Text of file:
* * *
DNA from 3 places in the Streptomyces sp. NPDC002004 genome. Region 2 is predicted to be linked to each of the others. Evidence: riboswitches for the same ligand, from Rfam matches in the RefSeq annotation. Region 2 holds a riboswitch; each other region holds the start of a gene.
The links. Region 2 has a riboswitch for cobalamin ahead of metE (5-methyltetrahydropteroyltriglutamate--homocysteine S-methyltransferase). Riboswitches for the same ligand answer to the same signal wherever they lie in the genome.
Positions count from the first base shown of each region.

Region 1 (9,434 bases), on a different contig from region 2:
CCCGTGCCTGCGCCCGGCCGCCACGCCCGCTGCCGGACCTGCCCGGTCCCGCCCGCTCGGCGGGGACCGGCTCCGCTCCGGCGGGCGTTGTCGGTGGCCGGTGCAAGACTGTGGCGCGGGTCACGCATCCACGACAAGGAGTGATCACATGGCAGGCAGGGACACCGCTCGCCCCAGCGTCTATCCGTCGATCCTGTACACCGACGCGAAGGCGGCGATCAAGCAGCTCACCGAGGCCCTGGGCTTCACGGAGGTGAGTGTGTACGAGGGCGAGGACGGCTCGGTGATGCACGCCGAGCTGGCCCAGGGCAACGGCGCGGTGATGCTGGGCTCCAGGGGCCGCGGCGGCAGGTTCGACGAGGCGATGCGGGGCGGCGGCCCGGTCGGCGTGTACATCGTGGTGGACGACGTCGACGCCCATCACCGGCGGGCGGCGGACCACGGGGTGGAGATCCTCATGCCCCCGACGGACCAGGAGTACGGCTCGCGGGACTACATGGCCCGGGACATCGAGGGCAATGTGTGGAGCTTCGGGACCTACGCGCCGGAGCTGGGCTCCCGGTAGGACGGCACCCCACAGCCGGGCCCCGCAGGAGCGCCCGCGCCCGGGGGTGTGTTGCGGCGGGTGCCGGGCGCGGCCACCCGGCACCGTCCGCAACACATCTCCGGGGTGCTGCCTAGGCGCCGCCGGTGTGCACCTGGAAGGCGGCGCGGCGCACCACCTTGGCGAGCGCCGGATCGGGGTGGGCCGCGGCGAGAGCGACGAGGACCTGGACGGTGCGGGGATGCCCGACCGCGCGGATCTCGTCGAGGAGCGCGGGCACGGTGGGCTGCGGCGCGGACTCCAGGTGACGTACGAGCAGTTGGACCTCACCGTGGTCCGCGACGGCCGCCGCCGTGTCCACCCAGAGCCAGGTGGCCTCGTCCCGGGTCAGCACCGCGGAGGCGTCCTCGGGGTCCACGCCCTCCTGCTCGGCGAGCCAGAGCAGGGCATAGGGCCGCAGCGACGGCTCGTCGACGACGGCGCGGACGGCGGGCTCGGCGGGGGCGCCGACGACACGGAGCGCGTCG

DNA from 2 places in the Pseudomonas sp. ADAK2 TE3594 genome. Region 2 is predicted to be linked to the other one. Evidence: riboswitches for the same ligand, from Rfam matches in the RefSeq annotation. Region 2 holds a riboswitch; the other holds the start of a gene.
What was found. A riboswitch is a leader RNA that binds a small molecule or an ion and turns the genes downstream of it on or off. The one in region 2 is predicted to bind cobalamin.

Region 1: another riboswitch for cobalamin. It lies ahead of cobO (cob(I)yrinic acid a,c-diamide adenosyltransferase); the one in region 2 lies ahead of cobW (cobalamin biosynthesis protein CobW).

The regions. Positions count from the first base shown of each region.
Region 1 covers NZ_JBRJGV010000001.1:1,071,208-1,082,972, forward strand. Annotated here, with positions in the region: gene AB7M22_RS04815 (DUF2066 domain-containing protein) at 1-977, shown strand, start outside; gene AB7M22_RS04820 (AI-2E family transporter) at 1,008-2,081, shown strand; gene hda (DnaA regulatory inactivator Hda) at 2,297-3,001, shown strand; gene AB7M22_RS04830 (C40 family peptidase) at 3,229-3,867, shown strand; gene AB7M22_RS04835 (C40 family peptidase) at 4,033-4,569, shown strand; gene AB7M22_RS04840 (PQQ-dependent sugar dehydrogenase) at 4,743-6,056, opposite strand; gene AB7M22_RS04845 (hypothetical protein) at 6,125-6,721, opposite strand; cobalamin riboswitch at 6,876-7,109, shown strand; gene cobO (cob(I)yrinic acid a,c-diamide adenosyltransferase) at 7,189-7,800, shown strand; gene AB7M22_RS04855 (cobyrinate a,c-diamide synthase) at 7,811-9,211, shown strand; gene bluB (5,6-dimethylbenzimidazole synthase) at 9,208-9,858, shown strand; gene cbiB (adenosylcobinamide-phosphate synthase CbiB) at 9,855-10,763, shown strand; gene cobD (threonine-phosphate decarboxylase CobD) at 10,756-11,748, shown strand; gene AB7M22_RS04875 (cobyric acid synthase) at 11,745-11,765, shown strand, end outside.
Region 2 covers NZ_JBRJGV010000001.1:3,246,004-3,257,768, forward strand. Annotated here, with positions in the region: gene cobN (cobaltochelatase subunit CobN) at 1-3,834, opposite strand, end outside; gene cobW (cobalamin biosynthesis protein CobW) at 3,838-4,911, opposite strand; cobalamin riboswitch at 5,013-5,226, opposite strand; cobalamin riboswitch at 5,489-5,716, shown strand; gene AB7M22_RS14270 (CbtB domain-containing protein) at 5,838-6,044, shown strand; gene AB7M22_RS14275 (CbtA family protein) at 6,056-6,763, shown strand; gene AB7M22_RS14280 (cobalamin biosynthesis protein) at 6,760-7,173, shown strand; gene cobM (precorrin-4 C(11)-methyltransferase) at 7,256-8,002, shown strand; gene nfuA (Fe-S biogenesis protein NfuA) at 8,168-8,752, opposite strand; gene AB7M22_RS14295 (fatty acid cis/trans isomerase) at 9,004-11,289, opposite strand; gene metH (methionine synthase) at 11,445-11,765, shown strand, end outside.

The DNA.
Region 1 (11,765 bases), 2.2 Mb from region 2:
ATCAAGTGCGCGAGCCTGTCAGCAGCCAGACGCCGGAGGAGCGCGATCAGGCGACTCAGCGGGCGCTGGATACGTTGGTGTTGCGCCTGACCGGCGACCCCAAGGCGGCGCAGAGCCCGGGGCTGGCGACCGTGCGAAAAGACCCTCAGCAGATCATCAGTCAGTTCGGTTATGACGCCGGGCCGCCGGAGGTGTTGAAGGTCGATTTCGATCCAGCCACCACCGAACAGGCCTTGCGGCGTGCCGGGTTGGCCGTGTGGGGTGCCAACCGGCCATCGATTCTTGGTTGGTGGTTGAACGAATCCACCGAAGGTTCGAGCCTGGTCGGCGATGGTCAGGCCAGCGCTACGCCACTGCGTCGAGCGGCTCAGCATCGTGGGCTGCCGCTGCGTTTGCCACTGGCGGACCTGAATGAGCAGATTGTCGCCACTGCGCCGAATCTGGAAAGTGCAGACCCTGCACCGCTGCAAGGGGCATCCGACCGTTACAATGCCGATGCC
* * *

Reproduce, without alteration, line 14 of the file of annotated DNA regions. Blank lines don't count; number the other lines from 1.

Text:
ATCAAGTGCGCGAGCCTGTCAGCAGCCAGACGCCGGAGGAGCGCGATCAGGCGACTCAGCGGGCGCTGGATACGTTGGTGTTGCGCCTGACCGGCGACCCCAAGGCGGCGCAGAGCCCGGGGCTGGCGACCGTGCGAAAAGACCCTCAGCAGATCATCAGTCAGTTCGGTTATGACGCCGGGCCGCCGGAGGTGTTGAAGGTCGATTTCGATCCAGCCACCACCGAACAGGCCTTGCGGCGTGCCGGGTTGGCCGTGTGGGGTGCCAACCGGCCATCGATTCTTGGTTGGTGGTTGAACGAATCCACCGAAGGTTCGAGCCTGGTCGGCGATGGTCAGGCCAGCGCTACGCCACTGCGTCGAGCGGCTCAGCATCGTGGGCTGCCGCTGCGTTTGCCACTGGCGGACCTGAATGAGCAGATTGTCGCCACTGCGCCGAATCTGGAAAGTGCAGACCCTGCACCGCTGCAAGGGGCATCCGACCGTTACAATGCCGATGCC